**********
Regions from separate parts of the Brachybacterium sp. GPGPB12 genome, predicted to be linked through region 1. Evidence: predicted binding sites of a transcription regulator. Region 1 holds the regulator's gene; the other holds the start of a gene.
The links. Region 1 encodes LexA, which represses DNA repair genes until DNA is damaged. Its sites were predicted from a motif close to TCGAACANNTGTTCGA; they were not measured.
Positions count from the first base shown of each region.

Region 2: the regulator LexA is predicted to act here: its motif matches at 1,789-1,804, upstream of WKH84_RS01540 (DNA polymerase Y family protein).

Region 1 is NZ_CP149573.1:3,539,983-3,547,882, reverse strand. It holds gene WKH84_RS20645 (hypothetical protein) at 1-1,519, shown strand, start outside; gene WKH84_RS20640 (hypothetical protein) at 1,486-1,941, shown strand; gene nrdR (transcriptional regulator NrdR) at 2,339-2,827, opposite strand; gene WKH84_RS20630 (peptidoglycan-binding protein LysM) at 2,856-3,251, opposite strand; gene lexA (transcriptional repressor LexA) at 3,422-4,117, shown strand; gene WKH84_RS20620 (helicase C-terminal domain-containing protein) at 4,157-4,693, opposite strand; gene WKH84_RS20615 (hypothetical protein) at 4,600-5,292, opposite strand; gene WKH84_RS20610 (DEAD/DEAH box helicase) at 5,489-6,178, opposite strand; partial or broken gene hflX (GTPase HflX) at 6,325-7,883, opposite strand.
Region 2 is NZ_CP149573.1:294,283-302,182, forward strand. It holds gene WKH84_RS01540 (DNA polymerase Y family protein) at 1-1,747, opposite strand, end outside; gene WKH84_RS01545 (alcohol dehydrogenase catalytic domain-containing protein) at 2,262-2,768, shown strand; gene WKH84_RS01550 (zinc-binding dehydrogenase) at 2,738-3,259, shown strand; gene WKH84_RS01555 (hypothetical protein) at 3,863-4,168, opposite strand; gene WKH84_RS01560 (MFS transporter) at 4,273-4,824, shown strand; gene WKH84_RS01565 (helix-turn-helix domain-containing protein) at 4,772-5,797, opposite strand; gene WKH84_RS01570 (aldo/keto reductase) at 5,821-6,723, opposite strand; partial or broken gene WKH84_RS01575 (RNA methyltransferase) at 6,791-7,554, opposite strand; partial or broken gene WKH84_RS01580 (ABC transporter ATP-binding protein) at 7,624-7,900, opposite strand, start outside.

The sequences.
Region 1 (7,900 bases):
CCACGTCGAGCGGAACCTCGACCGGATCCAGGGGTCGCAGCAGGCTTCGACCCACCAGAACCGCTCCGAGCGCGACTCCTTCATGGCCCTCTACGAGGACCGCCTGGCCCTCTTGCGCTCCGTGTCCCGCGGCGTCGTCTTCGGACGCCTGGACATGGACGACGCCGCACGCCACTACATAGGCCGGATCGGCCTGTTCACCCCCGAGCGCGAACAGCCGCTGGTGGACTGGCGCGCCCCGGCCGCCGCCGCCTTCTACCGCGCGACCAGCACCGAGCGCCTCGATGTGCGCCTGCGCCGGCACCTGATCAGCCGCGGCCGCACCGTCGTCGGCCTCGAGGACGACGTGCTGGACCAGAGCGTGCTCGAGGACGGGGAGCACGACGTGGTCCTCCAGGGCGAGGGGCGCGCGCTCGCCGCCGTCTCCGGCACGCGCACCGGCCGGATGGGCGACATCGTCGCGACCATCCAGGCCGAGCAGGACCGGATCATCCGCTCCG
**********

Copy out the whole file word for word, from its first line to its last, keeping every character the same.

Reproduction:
Regions from separate parts of the Brachybacterium sp. GPGPB12 genome, predicted to be linked through region 1. Evidence: predicted binding sites of a transcription regulator. Region 1 holds the regulator's gene; the other holds the start of a gene.
The links. Region 1 encodes LexA, which represses DNA repair genes until DNA is damaged. Its sites were predicted from a motif close to TCGAACANNTGTTCGA; they were not measured.
Positions count from the first base shown of each region.

Region 2: the regulator LexA is predicted to act here: its motif matches at 1,789-1,804, upstream of WKH84_RS01540 (DNA polymerase Y family protein).

Region 1 is NZ_CP149573.1:3,539,983-3,547,882, reverse strand. It holds gene WKH84_RS20645 (hypothetical protein) at 1-1,519, shown strand, start outside; gene WKH84_RS20640 (hypothetical protein) at 1,486-1,941, shown strand; gene nrdR (transcriptional regulator NrdR) at 2,339-2,827, opposite strand; gene WKH84_RS20630 (peptidoglycan-binding protein LysM) at 2,856-3,251, opposite strand; gene lexA (transcriptional repressor LexA) at 3,422-4,117, shown strand; gene WKH84_RS20620 (helicase C-terminal domain-containing protein) at 4,157-4,693, opposite strand; gene WKH84_RS20615 (hypothetical protein) at 4,600-5,292, opposite strand; gene WKH84_RS20610 (DEAD/DEAH box helicase) at 5,489-6,178, opposite strand; partial or broken gene hflX (GTPase HflX) at 6,325-7,883, opposite strand.
Region 2 is NZ_CP149573.1:294,283-302,182, forward strand. It holds gene WKH84_RS01540 (DNA polymerase Y family protein) at 1-1,747, opposite strand, end outside; gene WKH84_RS01545 (alcohol dehydrogenase catalytic domain-containing protein) at 2,262-2,768, shown strand; gene WKH84_RS01550 (zinc-binding dehydrogenase) at 2,738-3,259, shown strand; gene WKH84_RS01555 (hypothetical protein) at 3,863-4,168, opposite strand; gene WKH84_RS01560 (MFS transporter) at 4,273-4,824, shown strand; gene WKH84_RS01565 (helix-turn-helix domain-containing protein) at 4,772-5,797, opposite strand; gene WKH84_RS01570 (aldo/keto reductase) at 5,821-6,723, opposite strand; partial or broken gene WKH84_RS01575 (RNA methyltransferase) at 6,791-7,554, opposite strand; partial or broken gene WKH84_RS01580 (ABC transporter ATP-binding protein) at 7,624-7,900, opposite strand, start outside.

The sequences.
Region 1 (7,900 bases):
CCACGTCGAGCGGAACCTCGACCGGATCCAGGGGTCGCAGCAGGCTTCGACCCACCAGAACCGCTCCGAGCGCGACTCCTTCATGGCCCTCTACGAGGACCGCCTGGCCCTCTTGCGCTCCGTGTCCCGCGGCGTCGTCTTCGGACGCCTGGACATGGACGACGCCGCACGCCACTACATAGGCCGGATCGGCCTGTTCACCCCCGAGCGCGAACAGCCGCTGGTGGACTGGCGCGCCCCGGCCGCCGCCGCCTTCTACCGCGCGACCAGCACCGAGCGCCTCGATGTGCGCCTGCGCCGGCACCTGATCAGCCGCGGCCGCACCGTCGTCGGCCTCGAGGACGACGTGCTGGACCAGAGCGTGCTCGAGGACGGGGAGCACGACGTGGTCCTCCAGGGCGAGGGGCGCGCGCTCGCCGCCGTCTCCGGCACGCGCACCGGCCGGATGGGCGACATCGTCGCGACCATCCAGGCCGAGCAGGACCGGATCATCCGCTCCG